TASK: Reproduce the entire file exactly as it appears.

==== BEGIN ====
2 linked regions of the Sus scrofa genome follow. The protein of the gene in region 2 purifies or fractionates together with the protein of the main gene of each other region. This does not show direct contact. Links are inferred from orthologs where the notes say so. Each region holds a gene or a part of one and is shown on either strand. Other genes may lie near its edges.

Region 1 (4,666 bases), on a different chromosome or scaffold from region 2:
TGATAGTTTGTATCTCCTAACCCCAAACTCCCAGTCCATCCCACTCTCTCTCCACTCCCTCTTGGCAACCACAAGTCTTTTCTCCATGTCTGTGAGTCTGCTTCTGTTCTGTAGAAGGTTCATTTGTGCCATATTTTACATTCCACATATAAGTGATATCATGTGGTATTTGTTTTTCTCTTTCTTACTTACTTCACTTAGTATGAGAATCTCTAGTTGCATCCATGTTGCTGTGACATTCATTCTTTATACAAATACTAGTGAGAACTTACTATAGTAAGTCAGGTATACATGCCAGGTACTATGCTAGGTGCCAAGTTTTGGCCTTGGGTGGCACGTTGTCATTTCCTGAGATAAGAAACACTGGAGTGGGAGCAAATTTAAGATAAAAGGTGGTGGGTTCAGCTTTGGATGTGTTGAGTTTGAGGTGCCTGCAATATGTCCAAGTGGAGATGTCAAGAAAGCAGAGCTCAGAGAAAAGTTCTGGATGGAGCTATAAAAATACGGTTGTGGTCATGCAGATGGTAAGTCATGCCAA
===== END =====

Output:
2 linked regions of the Sus scrofa genome follow. The protein of the gene in region 2 purifies or fractionates together with the protein of the main gene of each other region. This does not show direct contact. Links are inferred from orthologs where the notes say so. Each region holds a gene or a part of one and is shown on either strand. Other genes may lie near its edges.

Region 1 (4,666 bases), on a different chromosome or scaffold from region 2:
TGATAGTTTGTATCTCCTAACCCCAAACTCCCAGTCCATCCCACTCTCTCTCCACTCCCTCTTGGCAACCACAAGTCTTTTCTCCATGTCTGTGAGTCTGCTTCTGTTCTGTAGAAGGTTCATTTGTGCCATATTTTACATTCCACATATAAGTGATATCATGTGGTATTTGTTTTTCTCTTTCTTACTTACTTCACTTAGTATGAGAATCTCTAGTTGCATCCATGTTGCTGTGACATTCATTCTTTATACAAATACTAGTGAGAACTTACTATAGTAAGTCAGGTATACATGCCAGGTACTATGCTAGGTGCCAAGTTTTGGCCTTGGGTGGCACGTTGTCATTTCCTGAGATAAGAAACACTGGAGTGGGAGCAAATTTAAGATAAAAGGTGGTGGGTTCAGCTTTGGATGTGTTGAGTTTGAGGTGCCTGCAATATGTCCAAGTGGAGATGTCAAGAAAGCAGAGCTCAGAGAAAAGTTCTGGATGGAGCTATAAAAATACGGTTGTGGTCATGCAGATGGTAAGTCATGCCAA